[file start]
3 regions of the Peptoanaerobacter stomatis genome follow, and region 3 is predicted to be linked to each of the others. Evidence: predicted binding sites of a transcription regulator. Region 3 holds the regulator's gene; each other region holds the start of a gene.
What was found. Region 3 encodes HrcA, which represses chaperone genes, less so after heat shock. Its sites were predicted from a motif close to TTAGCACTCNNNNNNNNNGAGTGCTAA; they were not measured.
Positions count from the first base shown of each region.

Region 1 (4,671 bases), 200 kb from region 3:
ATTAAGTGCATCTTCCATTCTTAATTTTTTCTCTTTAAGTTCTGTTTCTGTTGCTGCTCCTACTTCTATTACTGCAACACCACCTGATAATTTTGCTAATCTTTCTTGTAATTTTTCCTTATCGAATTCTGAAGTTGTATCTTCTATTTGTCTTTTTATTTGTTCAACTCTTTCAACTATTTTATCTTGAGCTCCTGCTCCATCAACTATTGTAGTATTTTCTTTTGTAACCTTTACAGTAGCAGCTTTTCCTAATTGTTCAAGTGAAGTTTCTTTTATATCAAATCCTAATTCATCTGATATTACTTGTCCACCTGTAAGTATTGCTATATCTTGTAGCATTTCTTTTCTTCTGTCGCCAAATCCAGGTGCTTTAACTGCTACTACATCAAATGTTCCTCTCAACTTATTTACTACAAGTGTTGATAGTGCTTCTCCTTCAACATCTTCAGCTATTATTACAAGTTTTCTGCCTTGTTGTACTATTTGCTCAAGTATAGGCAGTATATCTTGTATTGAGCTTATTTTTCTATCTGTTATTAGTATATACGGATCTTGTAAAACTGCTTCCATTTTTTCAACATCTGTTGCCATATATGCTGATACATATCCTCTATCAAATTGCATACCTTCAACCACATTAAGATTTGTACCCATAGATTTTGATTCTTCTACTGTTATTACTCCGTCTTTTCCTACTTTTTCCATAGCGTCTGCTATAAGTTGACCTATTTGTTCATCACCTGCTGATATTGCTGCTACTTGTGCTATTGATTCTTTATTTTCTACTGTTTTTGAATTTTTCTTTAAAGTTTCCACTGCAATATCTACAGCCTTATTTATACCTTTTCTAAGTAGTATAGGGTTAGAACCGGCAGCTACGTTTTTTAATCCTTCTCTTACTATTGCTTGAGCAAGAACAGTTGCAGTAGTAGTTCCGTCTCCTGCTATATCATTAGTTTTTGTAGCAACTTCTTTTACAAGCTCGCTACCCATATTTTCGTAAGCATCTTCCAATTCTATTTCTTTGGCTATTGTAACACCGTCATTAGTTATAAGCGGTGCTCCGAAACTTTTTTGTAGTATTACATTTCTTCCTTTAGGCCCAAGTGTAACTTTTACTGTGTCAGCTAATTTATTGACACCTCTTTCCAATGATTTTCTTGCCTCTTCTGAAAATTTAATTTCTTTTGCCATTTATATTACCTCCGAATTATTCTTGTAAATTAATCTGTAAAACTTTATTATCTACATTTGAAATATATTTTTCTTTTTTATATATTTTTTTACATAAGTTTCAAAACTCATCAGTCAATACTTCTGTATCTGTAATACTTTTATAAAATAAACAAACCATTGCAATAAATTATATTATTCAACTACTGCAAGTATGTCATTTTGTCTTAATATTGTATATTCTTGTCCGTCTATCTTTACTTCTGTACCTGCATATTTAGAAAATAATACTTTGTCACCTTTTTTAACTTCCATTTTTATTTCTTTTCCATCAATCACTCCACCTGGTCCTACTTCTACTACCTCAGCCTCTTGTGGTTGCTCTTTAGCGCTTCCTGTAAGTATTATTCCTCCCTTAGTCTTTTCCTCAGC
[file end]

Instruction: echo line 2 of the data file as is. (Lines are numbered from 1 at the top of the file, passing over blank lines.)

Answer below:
What was found. Region 3 encodes HrcA, which represses chaperone genes, less so after heat shock. Its sites were predicted from a motif close to TTAGCACTCNNNNNNNNNGAGTGCTAA; they were not measured.